Grantland logo

Marvel Announces Wolverine Will Die, and Maybe It Will Even Count This Time

Regular death tends to be permanent, whereas comic-book death is by definition temporary. It’s a hassle, for sure. But comic-book death is almost never, y’know, a death sentence.

There’s a reason why comic-book death has its own Wikipedia page, distinct from the Wikipedia page for regular death. Regular death (“the cessation of all biological functions that sustain a living organism”) tends to be permanent, whereas comic-book death is by definition temporary. It’s a hassle, for sure. It can sometimes take years to wear off, and heroes who recover from it usually have to spend at least the next six months straightening things out with whichever protégés or impostors took up their cowl and/or cape in the interim. There are probably also some really annoying tax implications.

But comic-book death is almost never, y’know, a death sentence. Ask Superman, who died in 1992 and was temporarily replaced by four super-ringers, including a cyborg and a guy who’d later be played by Shaq in a movie — no, not Kazaam. Or ask Batman. Ask Captain America, or ask his original sidekick, Bucky Barnes, who was, for years, one of the few exceptions that proved the rule about the cyclical nature of comic-book death, along with Batman’s second Robin, Jason Todd, and Spider-Man/Peter Parker’s Uncle Ben.

At this writing, Uncle Ben is still dead. Every other character mentioned in the preceding paragraph is once again alive and well and appearing in comics — including Peter Parker, d. 2012 after swapping bodies with his nemesis Doctor Octopus, triumphantly reborn earlier this month. Death is a life-changing event in comics — Superman, for example, came back from the grave with a super-mullet — but it’s strictly a giving-the-golden-goose-a-vacation kind of deal. Mainstream superhero comics are essentially movie merch now; at this point, even the local-news airheads who’ll rush down to Android’s Dungeon in September to shoot B-roll of speculators snapping up black-polybagged collectors’ editions have to be aware that mourning the death of a superhero with a movie franchise is like sitting shivah for the McRib.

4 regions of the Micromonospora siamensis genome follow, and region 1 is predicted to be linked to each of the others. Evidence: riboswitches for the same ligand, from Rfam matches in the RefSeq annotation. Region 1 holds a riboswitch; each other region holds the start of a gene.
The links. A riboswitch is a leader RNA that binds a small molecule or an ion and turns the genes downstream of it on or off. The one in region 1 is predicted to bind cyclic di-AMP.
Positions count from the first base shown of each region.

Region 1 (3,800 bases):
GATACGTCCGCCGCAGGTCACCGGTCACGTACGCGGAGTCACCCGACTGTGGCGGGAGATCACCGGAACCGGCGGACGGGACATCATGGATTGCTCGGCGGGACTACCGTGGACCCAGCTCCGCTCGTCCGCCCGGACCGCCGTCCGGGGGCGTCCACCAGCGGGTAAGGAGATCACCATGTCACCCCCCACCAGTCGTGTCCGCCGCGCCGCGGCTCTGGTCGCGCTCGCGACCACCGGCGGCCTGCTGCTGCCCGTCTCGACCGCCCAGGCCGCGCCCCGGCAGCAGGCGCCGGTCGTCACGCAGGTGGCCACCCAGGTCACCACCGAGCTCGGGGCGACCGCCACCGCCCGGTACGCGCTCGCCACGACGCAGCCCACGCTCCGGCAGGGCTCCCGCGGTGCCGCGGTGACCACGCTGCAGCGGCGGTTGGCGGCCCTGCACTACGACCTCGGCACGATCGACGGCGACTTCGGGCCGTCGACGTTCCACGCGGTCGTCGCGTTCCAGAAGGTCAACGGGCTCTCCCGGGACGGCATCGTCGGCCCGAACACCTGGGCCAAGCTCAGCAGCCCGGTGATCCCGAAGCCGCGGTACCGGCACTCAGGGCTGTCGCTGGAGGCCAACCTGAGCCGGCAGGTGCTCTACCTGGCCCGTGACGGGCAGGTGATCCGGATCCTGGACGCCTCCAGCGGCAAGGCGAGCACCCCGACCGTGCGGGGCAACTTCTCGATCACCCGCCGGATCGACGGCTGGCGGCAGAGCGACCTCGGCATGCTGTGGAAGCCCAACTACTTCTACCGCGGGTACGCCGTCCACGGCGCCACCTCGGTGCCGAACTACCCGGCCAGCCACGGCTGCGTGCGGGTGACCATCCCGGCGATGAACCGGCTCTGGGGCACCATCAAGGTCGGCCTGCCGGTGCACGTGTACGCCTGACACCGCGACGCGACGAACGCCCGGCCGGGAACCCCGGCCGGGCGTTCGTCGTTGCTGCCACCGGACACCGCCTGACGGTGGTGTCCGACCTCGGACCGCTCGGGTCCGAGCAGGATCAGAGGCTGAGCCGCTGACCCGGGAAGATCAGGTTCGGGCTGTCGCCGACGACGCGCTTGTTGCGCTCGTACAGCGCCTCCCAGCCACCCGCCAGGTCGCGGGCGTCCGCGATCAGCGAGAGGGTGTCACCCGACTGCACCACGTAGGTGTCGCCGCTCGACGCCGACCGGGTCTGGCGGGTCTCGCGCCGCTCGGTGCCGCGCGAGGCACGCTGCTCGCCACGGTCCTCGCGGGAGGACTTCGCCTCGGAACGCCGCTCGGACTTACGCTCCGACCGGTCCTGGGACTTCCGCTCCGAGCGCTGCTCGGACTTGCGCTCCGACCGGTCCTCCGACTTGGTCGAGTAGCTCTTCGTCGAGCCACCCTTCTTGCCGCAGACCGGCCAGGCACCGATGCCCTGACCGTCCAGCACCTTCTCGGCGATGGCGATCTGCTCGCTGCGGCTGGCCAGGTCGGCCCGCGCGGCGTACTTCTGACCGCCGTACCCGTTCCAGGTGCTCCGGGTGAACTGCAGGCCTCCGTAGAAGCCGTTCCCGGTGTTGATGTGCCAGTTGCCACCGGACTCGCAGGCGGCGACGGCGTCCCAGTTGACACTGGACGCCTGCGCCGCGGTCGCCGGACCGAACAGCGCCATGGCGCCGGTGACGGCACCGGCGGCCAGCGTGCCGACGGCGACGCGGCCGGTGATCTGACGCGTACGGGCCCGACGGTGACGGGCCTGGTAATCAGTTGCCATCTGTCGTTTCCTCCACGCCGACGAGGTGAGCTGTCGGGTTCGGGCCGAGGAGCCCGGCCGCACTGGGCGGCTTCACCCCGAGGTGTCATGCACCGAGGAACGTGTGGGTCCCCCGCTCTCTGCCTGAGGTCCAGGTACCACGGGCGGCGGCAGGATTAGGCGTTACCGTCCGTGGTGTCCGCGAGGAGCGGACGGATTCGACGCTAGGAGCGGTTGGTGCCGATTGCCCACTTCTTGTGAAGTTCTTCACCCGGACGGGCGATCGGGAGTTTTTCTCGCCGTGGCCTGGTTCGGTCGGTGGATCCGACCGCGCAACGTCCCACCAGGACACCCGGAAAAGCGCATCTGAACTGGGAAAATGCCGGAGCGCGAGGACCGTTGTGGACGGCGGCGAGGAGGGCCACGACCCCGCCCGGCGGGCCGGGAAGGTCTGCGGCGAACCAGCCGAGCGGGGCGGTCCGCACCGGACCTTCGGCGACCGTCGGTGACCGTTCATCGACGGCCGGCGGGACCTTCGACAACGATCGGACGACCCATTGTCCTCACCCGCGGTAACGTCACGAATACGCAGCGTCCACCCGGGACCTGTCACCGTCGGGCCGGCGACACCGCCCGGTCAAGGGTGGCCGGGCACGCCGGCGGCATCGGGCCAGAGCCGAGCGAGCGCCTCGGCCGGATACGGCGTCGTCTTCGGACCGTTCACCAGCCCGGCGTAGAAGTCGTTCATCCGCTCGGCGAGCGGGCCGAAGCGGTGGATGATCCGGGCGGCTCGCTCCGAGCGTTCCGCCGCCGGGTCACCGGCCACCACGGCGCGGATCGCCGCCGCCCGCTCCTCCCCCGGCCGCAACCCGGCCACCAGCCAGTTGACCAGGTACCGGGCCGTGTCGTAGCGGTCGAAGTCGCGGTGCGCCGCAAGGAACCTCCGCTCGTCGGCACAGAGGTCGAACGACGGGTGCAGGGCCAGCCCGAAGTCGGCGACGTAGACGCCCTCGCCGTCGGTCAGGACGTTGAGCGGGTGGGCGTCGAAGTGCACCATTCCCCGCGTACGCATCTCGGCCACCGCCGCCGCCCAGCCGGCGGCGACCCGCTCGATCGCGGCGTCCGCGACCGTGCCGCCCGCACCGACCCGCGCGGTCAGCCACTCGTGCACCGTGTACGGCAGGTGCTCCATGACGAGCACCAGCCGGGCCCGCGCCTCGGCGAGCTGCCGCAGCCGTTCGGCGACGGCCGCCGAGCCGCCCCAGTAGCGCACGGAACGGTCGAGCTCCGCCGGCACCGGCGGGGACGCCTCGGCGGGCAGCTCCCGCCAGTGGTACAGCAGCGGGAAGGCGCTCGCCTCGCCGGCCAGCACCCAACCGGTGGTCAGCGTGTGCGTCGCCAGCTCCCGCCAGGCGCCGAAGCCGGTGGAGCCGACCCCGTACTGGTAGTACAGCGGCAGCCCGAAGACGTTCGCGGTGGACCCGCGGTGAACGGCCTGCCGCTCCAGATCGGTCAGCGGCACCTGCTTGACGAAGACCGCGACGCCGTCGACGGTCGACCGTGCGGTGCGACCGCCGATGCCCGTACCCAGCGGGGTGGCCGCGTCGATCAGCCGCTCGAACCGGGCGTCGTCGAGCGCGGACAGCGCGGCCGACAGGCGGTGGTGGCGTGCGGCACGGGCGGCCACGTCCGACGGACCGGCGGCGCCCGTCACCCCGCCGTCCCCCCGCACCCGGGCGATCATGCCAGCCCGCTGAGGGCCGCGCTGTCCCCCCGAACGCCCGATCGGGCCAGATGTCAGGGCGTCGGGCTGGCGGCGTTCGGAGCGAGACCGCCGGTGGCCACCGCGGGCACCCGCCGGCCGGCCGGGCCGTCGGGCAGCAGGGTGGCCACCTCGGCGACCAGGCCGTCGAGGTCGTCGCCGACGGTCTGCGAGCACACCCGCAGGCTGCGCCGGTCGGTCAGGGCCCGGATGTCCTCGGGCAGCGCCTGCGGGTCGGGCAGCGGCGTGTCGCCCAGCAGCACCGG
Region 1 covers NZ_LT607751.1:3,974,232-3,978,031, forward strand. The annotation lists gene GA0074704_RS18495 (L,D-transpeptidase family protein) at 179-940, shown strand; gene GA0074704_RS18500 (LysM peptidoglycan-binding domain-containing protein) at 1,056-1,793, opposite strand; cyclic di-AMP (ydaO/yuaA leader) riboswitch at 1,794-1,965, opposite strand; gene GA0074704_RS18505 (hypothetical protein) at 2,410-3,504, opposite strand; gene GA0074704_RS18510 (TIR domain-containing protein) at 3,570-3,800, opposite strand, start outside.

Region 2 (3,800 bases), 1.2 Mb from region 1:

And yet: Marvel Comics has announced that Wolverine — one of its most popular characters ever, a Canadian mutant antihero with adamantium-laced bones and a knack for badass catchphrase coinage — will die this September. He’s actually died countless times in comics set in various dystopian future-worlds, beginning with the 1980 Uncanny X-Men story “Days of Future Past,” in which he’s disintegrated by a Sentinel, but what happens in alternate timelines stays in alternate timelines. This is a present-day death, the kind that almost sort of counts! It’ll happen in a four-issue series called Death of Wolverine, by writer Charles Soule and artist Steve McNiven. The final issue of the series goes on sale September 24; Wolverine will share a death-date with Theodor Seuss Geisel, the Frankish king Pepin the Short, and Manson Family killer Susan Atkins.

How he’ll die — and which of his many mortal enemies will be responsible, if it’s that kind of death — has yet to be revealed. In recent issues of his solo title Wolverine, during a self-explanatory story arc called “Killable,” a virus from the Microverse robbed him of the mutant healing factor that once gave him the ability to quickly recover from even the most catastrophic wounds. A 2008 miniseries depicted him surviving the bombing of Hiroshima; he also recently went to hell and back, literally. But the most significant development in recent Wolverine history is still the 2006 series Wolverine: Origin, which finally revealed Wolverine’s real name (James Howlett) and background (born in the 1880s on a farm in Alberta, Canada) and the existence of his long-lost son Daken (similar powers, hates his dad). These details had been shrouded in mystery since Wolverine was introduced as a one-off villain in a 1974 issue of The Incredible Hulk; in a sense, the end was the only story left untold.

Wolverine’s death opens up a number of exciting new storytelling avenues, and not just the always fascinating etiquette question of whether it’ll be more of a costumes-on or a street-clothes kind of super-funeral. As Marvel editor Mike Marts told Entertainment Weekly, “You’re gonna be entering into a world without Wolverine. That affects not only his teammates, but also the Marvel Universe at large. We’ve got a lot of things in the works already.” Including, presumably, Wolverine coming back to life. So, uh, rest in peace, bub. We’ll see you in about a year.